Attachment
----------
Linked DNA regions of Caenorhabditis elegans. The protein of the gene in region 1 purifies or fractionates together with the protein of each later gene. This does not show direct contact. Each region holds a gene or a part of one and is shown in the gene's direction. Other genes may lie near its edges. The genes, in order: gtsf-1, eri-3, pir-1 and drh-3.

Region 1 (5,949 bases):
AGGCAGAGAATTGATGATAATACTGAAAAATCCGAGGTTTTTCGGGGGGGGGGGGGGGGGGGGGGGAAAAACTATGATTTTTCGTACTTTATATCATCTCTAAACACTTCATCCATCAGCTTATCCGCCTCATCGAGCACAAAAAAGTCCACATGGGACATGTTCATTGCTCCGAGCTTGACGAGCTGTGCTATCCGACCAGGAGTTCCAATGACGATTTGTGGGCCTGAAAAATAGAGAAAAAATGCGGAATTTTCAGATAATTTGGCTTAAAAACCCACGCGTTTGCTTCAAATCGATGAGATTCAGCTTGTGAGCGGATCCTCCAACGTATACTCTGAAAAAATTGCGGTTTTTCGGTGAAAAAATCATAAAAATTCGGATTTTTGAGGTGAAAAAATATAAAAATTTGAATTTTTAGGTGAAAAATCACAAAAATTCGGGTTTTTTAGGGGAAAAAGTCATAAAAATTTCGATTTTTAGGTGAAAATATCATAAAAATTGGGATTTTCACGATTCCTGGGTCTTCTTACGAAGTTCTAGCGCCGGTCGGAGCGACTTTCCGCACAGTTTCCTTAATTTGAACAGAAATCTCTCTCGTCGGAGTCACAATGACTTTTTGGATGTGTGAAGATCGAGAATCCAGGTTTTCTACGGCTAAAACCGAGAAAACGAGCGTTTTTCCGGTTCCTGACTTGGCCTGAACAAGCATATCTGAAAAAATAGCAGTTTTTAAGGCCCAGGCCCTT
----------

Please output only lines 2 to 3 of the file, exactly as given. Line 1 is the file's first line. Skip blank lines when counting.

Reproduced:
Region 1 (5,949 bases):
AGGCAGAGAATTGATGATAATACTGAAAAATCCGAGGTTTTTCGGGGGGGGGGGGGGGGGGGGGGGAAAAACTATGATTTTTCGTACTTTATATCATCTCTAAACACTTCATCCATCAGCTTATCCGCCTCATCGAGCACAAAAAAGTCCACATGGGACATGTTCATTGCTCCGAGCTTGACGAGCTGTGCTATCCGACCAGGAGTTCCAATGACGATTTGTGGGCCTGAAAAATAGAGAAAAAATGCGGAATTTTCAGATAATTTGGCTTAAAAACCCACGCGTTTGCTTCAAATCGATGAGATTCAGCTTGTGAGCGGATCCTCCAACGTATACTCTGAAAAAATTGCGGTTTTTCGGTGAAAAAATCATAAAAATTCGGATTTTTGAGGTGAAAAAATATAAAAATTTGAATTTTTAGGTGAAAAATCACAAAAATTCGGGTTTTTTAGGGGAAAAAGTCATAAAAATTTCGATTTTTAGGTGAAAATATCATAAAAATTGGGATTTTCACGATTCCTGGGTCTTCTTACGAAGTTCTAGCGCCGGTCGGAGCGACTTTCCGCACAGTTTCCTTAATTTGAACAGAAATCTCTCTCGTCGGAGTCACAATGACTTTTTGGATGTGTGAAGATCGAGAATCCAGGTTTTCTACGGCTAAAACCGAGAAAACGAGCGTTTTTCCGGTTCCTGACTTGGCCTGAACAAGCATATCTGAAAAAATAGCAGTTTTTAAGGCCCAGGCCCTT